Travel, living and working in The Netherlands (Holland) - WorldSupporter Theme

The Netherlands (Holland)


Live, study, work and put things into perspective with Dutch people in the Netherlands

Dutch habits and customs: the good ones and the bad ones

Dutch habits and customs: the good ones and the bad ones


Dutch habits

The Dutch have some unique customs and habits that may seem strange to foreigners.

  • Gezelligheid - Gezelligheid is an important concept in Dutch culture. It means cosiness: being together, having fun and relaxing. Gezelligheid kent geen tijd is a famous dutch expression. Gezellig he?
  • Oranje, oranjegevoel - Orange is the color of the Dutch. The Dutch wear orange on Kingsday and when the dutch football team is playing (high level only).
  • Zuinigheid - Fruitfullness, the dutch generally don't like to spend more than necessary and will watch de kleintjes (small coins).They pay close attention to their pennies and go dutch or send a tikkie (online share costs or pay back what someone has spent for you).
  • Complaining - The Dutch love to complain, and talk negative but that doesn't mean they are unhappy. It's more of a way to connect with each other. Most popular topic is the weather to complain about, it is often too cold, rainy or too hot.
  • Cycle - The Dutch cycle, in the rain, with children, doing groceries, everywhere. People sit at the back of the bicycle, with the legs on one side.
  • Directness - The Dutch are generally very direct in their communication. They say what they think and like honesty.
  • No small talk - The Dutch dislike unnecessary small talk and like to get directly to the point.
  • Kringverjaardag - It is a habit to celebrate ones birthday in a circle of chairs. One of my former collegues reminded me of this dutch habit. It goes like this, either it is a dutch party and you bring your own food and often a kring verjaardag. Th -ere is not much swapping of chairs and a lot of talking in the group, less individual talks perhaps with your neighbours sitting on the right and/or left side.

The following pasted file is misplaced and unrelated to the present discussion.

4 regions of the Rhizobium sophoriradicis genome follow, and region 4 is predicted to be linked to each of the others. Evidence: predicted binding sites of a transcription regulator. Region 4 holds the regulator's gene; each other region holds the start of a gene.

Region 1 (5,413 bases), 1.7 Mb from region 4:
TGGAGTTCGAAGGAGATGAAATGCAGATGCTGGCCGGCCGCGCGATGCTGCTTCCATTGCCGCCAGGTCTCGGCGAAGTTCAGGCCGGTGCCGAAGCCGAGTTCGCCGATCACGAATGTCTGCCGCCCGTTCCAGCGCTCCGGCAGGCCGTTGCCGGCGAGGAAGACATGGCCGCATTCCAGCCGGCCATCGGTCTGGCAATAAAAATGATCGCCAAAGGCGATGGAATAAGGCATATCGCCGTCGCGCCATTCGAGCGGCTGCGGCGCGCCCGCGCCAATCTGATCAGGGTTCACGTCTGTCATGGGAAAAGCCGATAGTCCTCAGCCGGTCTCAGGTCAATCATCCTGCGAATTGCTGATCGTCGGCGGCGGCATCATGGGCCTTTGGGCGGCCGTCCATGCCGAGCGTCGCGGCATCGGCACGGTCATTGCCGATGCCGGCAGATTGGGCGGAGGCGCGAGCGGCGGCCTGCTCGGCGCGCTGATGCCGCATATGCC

• Happy birthday - Is wished to everyone attending the kringverjaardag, not only meant for the celebrant.
  • Self-reliance - Dutch people are very self-reliant and like to solve problems themselves. Not to be dependent of another person.
  • Kingsday - It is celebrated the night before the 27th (birthday of the King) and the day itself. The Dutch wear orange and especially in Amsterdam and bigger cities it is celebrated on the streets. For the children in all kind of places there is the Vrijmarkt: second hand stuff is sold on the streets.
  • Broodje kaas - The Dutch often lunch with a cheese sandwich or other cold snacks. Hot lunches are less common. Pre-made sandwiches are made and put in a lunch box and that is what the Dutch have for lunch.
  • Beschuit met muisjes of hagelslag - Hagelslag (chocolate sprinkles) and muisjes (small anise seeds) are popular toppings for sandwiches. Round toast with muisjes is served when a baby is born in the specific colors of the baby's gender.
  • Drop is a salty licorice-like candy that many Dutch people like. Many foreigners do not like the  salty licorice, the sweet drop they like better.
  • Koffietijd - The Dutch love coffee and often drink it with cake or pastries or one cookie (not two or three) you can take out of the cookiejar and afterwards it closes.
  • Frikandel, kroket or bitterbal - A frikandel is a deep-fried meatloaf that is a popular snack or try a bitterbal: small fried veal, beef in a crunchy jacket.
  • Stamppot is a traditional stew of potatoes and vegetables, with kale (boerenkool), onion and carrot (hutspot), sourkraut (zuurkool), andijvie, spinach etc etc.
  • Birthday calendar or tiles- Many Dutch people have a birthday calendar hanging on the toilet so they never forget a birthday or a tile with Delfts blauw with a wisdom like sentence for example: Oost, west, thuis, best. East, west, home is the best.
  • Sinterklaas - Every year on december 5 children get gifts from Sinterklaas (kind of Santa claus) when they have been good children. The gifts are also given after Sinterklaas has entered the Netherlands and you put your shoe near the chimney, with a carrot for his horse and sing a song. The whole Zwarte pieten discussion is mentioned somewhere else.
  • Dutchies - As a slang term for cannabis joints or blunts, or a few different entities related to Dutch culture and travel. I am refering to this image, one of the Dutchies! Our mascotte.